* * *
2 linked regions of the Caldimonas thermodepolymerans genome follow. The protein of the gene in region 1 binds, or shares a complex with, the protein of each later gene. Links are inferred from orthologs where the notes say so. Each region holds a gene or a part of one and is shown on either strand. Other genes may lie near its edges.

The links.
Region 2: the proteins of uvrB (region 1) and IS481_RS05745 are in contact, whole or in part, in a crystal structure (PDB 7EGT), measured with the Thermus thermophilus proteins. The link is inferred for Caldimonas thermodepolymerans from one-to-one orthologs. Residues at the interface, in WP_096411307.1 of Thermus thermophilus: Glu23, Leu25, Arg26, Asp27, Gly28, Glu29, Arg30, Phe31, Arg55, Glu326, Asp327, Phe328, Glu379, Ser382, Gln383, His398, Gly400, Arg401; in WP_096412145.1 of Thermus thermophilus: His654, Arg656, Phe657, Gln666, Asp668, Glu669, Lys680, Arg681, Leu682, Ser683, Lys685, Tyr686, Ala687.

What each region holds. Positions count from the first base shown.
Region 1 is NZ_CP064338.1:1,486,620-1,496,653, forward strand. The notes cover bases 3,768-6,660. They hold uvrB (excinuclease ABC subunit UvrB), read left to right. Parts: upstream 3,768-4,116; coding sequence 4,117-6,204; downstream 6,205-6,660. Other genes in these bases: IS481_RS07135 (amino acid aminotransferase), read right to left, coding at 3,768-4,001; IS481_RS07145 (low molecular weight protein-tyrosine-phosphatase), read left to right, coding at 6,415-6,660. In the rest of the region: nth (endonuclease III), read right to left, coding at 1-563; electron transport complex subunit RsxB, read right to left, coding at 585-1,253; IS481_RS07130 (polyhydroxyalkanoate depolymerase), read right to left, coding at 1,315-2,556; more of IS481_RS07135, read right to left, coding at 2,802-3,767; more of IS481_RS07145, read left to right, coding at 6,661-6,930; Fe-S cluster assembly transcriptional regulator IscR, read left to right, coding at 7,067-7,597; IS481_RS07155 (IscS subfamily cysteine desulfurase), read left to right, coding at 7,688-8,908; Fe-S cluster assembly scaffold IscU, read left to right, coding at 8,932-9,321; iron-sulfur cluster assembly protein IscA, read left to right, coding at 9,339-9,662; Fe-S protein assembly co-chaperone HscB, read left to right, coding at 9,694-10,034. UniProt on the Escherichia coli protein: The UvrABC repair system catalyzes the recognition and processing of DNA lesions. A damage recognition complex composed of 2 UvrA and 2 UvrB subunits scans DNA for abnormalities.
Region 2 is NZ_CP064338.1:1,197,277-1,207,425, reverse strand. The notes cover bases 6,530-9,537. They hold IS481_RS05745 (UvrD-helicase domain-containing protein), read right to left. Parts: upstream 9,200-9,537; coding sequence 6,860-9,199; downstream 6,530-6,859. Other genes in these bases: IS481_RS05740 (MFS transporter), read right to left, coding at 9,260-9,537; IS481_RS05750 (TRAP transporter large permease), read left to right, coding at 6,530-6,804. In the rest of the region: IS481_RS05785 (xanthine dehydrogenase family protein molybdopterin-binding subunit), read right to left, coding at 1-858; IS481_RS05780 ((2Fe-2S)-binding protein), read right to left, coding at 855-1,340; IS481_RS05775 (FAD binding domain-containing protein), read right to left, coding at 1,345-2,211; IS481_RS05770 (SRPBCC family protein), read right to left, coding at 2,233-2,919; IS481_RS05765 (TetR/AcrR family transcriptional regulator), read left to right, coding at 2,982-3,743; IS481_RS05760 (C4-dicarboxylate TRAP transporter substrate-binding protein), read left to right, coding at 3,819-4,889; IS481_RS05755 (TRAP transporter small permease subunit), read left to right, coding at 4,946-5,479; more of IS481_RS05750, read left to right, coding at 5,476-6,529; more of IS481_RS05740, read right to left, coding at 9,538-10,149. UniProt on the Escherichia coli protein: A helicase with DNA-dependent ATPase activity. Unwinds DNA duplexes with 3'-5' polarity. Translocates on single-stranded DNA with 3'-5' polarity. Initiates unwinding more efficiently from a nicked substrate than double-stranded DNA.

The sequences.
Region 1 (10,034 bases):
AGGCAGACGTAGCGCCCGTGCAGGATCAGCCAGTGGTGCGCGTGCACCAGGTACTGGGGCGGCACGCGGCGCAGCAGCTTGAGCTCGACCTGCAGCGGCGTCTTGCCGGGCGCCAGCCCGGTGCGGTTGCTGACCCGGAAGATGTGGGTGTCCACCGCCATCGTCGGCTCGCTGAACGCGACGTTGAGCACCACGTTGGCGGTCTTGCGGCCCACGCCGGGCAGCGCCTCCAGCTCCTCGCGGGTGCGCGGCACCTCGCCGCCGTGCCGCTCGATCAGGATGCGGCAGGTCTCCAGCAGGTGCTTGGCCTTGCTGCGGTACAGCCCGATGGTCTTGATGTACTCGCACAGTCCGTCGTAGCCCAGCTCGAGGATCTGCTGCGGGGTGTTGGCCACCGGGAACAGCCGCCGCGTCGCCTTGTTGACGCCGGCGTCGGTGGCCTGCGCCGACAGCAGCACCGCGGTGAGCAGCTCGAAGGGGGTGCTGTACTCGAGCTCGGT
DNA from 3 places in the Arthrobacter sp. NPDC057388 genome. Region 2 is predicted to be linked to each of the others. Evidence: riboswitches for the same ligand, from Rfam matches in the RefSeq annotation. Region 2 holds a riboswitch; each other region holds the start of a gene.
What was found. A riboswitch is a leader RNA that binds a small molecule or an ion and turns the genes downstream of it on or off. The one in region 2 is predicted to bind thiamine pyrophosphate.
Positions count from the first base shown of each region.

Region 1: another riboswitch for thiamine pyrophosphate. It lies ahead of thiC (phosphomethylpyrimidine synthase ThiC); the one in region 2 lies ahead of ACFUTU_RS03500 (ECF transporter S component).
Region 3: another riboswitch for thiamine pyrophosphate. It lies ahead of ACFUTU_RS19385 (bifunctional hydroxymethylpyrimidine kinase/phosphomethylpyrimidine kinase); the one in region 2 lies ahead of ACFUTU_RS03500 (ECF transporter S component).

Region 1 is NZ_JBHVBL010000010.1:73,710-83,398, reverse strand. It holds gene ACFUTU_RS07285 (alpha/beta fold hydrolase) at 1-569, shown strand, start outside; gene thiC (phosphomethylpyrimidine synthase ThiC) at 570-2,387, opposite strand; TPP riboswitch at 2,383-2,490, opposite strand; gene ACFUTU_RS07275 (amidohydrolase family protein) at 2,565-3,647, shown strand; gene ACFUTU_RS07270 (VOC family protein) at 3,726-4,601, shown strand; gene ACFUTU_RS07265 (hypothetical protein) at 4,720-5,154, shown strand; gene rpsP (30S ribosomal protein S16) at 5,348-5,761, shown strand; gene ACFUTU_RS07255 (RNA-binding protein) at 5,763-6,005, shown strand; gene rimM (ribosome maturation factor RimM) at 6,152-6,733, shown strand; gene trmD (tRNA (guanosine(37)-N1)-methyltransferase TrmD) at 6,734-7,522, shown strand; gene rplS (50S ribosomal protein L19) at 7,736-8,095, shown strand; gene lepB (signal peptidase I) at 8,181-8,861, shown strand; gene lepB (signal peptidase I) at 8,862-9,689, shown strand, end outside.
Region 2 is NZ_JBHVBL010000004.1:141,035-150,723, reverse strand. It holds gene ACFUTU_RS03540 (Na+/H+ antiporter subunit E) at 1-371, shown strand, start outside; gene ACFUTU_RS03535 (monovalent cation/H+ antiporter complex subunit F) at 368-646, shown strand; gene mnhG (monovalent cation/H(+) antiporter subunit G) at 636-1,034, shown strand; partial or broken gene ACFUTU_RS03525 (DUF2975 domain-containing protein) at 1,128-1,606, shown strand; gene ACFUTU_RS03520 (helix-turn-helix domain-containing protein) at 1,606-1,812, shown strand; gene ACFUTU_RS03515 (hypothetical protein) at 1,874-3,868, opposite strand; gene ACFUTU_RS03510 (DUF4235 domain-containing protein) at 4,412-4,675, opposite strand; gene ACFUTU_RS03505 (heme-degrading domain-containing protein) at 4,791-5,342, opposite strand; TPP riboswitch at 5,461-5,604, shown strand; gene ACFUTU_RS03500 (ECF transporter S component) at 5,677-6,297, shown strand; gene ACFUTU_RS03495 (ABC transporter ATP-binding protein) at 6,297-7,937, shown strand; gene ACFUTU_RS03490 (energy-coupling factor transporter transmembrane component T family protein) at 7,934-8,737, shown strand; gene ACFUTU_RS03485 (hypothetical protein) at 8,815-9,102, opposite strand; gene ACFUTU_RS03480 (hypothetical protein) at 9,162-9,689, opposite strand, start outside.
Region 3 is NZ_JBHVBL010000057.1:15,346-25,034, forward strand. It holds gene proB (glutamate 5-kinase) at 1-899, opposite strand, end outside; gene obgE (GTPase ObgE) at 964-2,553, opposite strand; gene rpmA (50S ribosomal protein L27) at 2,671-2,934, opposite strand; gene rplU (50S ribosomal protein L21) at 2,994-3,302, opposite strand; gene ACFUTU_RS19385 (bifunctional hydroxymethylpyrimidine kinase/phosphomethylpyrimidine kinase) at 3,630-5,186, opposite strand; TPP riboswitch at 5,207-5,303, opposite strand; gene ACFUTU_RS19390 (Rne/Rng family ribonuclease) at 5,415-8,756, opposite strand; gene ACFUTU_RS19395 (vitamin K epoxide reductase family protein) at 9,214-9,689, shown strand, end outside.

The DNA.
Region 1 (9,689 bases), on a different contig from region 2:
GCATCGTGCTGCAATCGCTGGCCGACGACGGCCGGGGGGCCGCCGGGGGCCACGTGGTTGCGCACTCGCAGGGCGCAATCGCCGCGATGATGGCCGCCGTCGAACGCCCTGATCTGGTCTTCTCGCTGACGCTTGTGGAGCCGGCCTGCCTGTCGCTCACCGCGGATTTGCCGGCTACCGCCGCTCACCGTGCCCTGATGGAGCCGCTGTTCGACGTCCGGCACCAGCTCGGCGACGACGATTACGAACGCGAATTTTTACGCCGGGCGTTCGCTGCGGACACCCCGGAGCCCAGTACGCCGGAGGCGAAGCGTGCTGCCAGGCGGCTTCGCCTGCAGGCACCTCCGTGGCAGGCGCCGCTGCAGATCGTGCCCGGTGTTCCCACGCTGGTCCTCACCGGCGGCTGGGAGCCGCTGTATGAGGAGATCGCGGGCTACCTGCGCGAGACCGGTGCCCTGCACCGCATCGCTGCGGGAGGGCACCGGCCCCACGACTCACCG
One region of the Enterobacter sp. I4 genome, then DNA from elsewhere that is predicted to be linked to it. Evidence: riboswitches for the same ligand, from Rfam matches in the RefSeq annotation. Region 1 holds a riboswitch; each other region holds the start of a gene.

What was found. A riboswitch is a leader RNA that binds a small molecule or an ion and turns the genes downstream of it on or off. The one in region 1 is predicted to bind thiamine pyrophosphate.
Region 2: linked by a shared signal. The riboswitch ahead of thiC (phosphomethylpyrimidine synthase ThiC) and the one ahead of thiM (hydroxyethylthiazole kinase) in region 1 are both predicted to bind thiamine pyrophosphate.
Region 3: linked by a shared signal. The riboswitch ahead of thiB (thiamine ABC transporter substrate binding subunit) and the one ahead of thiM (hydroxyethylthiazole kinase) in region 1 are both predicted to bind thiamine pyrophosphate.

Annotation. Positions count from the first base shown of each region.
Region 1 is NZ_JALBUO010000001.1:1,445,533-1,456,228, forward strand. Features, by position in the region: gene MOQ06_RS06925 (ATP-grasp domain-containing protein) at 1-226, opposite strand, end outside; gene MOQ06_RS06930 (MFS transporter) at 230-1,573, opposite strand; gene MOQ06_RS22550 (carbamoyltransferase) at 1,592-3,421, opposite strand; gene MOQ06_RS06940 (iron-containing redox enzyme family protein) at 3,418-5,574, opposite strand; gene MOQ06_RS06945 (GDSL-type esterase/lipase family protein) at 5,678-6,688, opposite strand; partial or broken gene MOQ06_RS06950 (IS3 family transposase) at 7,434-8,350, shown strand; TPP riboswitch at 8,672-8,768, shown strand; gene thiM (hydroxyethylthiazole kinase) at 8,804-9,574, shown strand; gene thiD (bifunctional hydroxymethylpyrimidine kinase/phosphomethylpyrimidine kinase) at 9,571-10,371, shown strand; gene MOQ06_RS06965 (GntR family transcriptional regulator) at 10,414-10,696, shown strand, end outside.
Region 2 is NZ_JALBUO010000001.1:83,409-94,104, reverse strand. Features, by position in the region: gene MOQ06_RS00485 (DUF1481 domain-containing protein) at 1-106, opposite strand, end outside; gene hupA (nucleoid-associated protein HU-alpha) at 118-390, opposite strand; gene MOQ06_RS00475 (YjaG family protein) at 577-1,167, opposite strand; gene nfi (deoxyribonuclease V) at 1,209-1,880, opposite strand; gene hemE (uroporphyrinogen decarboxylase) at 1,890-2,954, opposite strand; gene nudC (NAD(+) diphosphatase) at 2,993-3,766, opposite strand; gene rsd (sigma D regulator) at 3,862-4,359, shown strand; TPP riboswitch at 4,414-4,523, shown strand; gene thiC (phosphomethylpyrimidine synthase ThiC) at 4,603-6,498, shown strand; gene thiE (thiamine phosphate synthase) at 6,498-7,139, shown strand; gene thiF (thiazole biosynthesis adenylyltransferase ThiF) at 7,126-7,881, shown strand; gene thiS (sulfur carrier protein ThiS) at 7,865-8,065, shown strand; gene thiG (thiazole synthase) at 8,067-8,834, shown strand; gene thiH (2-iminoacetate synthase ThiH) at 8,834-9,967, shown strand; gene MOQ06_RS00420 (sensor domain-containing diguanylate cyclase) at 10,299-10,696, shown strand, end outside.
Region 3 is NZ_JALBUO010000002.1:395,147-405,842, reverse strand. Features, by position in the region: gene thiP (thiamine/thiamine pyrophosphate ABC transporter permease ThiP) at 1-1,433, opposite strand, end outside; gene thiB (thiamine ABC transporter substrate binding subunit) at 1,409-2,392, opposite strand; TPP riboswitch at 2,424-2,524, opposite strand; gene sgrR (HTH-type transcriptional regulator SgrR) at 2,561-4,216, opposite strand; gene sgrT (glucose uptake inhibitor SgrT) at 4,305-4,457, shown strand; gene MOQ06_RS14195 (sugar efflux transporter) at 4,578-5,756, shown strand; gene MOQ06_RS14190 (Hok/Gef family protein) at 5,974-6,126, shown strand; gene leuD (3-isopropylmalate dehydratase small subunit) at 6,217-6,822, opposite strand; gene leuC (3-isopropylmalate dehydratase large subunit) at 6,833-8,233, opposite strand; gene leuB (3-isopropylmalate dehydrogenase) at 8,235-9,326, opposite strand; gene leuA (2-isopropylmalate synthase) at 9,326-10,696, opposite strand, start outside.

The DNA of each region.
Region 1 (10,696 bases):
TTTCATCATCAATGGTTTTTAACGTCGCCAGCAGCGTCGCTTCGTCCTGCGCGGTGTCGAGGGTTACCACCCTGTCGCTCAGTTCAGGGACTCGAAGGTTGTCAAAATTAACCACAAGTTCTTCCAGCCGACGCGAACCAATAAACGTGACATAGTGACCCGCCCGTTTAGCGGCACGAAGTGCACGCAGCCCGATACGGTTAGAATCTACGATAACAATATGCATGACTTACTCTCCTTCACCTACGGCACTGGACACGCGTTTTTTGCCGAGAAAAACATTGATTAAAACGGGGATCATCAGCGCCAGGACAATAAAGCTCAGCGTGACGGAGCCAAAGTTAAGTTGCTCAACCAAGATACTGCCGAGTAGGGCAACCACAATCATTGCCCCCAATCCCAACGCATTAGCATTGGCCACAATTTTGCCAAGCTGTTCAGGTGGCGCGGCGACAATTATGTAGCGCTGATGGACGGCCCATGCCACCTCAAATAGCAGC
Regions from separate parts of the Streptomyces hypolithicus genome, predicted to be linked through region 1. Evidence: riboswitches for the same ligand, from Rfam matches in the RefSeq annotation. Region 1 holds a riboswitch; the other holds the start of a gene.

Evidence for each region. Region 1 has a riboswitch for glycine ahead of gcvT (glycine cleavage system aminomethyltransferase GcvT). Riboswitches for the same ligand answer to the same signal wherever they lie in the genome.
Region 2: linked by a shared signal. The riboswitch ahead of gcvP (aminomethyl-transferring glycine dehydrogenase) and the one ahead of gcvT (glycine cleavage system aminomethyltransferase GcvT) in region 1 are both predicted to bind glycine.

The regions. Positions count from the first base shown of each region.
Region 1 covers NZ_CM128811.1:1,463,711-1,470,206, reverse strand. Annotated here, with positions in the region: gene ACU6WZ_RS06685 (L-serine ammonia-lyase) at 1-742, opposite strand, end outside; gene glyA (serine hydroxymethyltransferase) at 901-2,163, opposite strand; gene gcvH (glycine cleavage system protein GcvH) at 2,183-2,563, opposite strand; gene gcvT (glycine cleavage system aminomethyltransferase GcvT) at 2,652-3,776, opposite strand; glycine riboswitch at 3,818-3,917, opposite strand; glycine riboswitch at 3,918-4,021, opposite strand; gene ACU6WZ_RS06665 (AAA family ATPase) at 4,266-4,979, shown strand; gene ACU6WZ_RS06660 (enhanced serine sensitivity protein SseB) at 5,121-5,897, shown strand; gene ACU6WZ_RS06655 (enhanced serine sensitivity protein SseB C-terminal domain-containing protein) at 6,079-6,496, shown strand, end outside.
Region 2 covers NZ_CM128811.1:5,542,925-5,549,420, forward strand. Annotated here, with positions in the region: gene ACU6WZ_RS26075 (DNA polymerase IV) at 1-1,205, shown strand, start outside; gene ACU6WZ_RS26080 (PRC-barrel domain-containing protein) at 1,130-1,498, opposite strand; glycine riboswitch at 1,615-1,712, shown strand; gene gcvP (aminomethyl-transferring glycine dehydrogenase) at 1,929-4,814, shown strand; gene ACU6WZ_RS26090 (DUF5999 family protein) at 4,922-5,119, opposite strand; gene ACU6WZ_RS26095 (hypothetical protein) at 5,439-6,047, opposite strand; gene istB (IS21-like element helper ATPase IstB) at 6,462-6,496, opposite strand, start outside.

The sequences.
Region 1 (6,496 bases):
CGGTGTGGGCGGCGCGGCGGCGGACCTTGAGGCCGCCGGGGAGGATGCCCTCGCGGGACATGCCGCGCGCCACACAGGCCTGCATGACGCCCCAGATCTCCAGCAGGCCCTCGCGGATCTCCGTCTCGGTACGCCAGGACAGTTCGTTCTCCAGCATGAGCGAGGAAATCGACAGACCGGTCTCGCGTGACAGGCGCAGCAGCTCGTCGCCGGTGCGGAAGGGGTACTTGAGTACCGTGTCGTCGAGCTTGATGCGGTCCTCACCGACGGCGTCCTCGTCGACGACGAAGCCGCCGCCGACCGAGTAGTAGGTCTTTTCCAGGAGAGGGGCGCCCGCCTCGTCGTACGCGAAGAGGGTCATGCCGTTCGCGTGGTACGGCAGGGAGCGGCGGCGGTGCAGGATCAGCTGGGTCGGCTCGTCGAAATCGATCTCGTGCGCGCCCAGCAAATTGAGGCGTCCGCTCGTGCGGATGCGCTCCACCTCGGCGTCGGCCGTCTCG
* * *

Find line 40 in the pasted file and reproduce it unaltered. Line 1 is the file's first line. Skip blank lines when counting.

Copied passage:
CGGTGTGGGCGGCGCGGCGGCGGACCTTGAGGCCGCCGGGGAGGATGCCCTCGCGGGACATGCCGCGCGCCACACAGGCCTGCATGACGCCCCAGATCTCCAGCAGGCCCTCGCGGATCTCCGTCTCGGTACGCCAGGACAGTTCGTTCTCCAGCATGAGCGAGGAAATCGACAGACCGGTCTCGCGTGACAGGCGCAGCAGCTCGTCGCCGGTGCGGAAGGGGTACTTGAGTACCGTGTCGTCGAGCTTGATGCGGTCCTCACCGACGGCGTCCTCGTCGACGACGAAGCCGCCGCCGACCGAGTAGTAGGTCTTTTCCAGGAGAGGGGCGCCCGCCTCGTCGTACGCGAAGAGGGTCATGCCGTTCGCGTGGTACGGCAGGGAGCGGCGGCGGTGCAGGATCAGCTGGGTCGGCTCGTCGAAATCGATCTCGTGCGCGCCCAGCAAATTGAGGCGTCCGCTCGTGCGGATGCGCTCCACCTCGGCGTCGGCCGTCTCG